Published: Jan 1996
| ||Format||Pages||Price|| |
|PDF (248K)||15||$25||  ADD TO CART|
|Complete Source PDF (3.8M)||15||$63||  ADD TO CART|
Whenever a new active ingredient is synthesized or an old active requires reformulation or optimization, the first question which arises is how to (re)formulate it into a viable commercial product. Industry experience dictates that, in most cases, the preferred formulation type is a liquid formulation containing a solution (SL or EC) of the new active. But how is the best solvent found?
The use of solution theory and, in particular, solubility parameters is the answer to this question. Solubility parameters were developed from the fundamental idea that “like dissolves like”. Thermodynamicists like J. H. Hildebrand quantified this idea and chemists like H. Burrell and C. M. Hansen applied it to practical solution problems, mainly in the coatings industry. There has, however, been very little application of solubility parameters principles to Agricultural Chemical problems.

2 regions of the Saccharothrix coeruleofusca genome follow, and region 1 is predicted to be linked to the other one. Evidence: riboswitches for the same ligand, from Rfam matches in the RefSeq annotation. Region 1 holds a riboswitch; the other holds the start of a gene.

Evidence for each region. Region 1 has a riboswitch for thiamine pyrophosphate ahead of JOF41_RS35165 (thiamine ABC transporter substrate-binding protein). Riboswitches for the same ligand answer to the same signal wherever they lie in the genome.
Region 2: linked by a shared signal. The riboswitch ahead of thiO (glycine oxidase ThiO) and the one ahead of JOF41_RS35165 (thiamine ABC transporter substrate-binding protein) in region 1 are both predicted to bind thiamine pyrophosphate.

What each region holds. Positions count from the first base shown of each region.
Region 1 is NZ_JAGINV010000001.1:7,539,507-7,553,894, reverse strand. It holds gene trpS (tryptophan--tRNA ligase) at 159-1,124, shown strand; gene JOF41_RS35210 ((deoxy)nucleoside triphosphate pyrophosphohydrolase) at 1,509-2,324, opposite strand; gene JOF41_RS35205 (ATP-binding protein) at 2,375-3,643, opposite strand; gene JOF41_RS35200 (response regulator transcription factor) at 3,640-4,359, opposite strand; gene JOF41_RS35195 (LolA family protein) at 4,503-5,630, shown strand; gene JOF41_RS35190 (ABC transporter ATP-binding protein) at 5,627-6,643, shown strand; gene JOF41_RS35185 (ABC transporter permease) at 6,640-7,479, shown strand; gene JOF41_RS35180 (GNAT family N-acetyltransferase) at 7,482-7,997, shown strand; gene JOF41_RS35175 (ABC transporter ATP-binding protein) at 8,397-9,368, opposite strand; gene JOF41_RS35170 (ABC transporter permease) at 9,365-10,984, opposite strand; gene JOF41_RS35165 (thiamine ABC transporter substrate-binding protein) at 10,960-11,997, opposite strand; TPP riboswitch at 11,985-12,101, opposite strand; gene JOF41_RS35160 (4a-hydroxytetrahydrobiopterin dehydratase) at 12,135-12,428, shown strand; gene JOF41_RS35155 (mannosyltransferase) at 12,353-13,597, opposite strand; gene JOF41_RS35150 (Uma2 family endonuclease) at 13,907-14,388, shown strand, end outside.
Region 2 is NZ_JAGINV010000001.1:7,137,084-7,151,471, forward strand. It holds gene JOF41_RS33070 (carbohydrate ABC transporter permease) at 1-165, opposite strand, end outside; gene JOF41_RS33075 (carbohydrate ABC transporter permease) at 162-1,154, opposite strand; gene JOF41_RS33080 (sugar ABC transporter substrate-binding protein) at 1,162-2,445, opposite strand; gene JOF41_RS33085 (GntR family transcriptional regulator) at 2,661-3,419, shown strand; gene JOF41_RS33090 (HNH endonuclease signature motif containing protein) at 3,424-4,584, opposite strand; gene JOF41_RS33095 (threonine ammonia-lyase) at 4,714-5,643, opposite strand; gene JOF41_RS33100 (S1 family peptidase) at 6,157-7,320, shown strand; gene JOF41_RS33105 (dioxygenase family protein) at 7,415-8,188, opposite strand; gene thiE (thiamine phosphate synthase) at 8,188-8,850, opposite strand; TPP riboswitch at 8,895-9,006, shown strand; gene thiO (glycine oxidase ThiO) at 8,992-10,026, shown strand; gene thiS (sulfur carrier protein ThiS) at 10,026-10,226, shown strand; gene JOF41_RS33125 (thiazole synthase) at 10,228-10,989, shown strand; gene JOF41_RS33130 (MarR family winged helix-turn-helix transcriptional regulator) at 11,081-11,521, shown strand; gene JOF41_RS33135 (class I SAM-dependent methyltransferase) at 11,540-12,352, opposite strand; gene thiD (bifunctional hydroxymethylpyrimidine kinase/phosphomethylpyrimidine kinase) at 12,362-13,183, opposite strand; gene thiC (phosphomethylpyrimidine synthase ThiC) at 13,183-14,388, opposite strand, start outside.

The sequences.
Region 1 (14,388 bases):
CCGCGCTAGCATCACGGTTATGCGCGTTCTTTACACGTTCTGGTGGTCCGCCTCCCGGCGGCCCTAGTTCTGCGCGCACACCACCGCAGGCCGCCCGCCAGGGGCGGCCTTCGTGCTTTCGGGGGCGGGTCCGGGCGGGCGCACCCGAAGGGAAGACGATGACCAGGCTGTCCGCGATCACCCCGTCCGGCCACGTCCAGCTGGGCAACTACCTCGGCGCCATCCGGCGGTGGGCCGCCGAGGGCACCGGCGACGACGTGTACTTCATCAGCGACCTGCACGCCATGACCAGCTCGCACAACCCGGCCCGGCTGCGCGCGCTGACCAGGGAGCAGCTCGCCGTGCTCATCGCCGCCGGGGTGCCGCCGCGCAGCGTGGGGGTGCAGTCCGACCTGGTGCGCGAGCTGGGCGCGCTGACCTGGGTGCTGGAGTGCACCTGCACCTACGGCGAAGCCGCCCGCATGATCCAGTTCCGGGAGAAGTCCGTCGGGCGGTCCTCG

In this paper, some of the fundamental ideas behind solubility parameter theory will be presented together with a practical example of how these ideas can be applied to solve AgChem problems, to save significant laboratory screening time and to save money in choosing the best solvent or solvent combination for an application.
Hildebrand parameter, pesticide, solubility, solubility parameter
Senior Staff Chemist, Intermediates Technology, Exxon Chemical Company, Baytown, Texas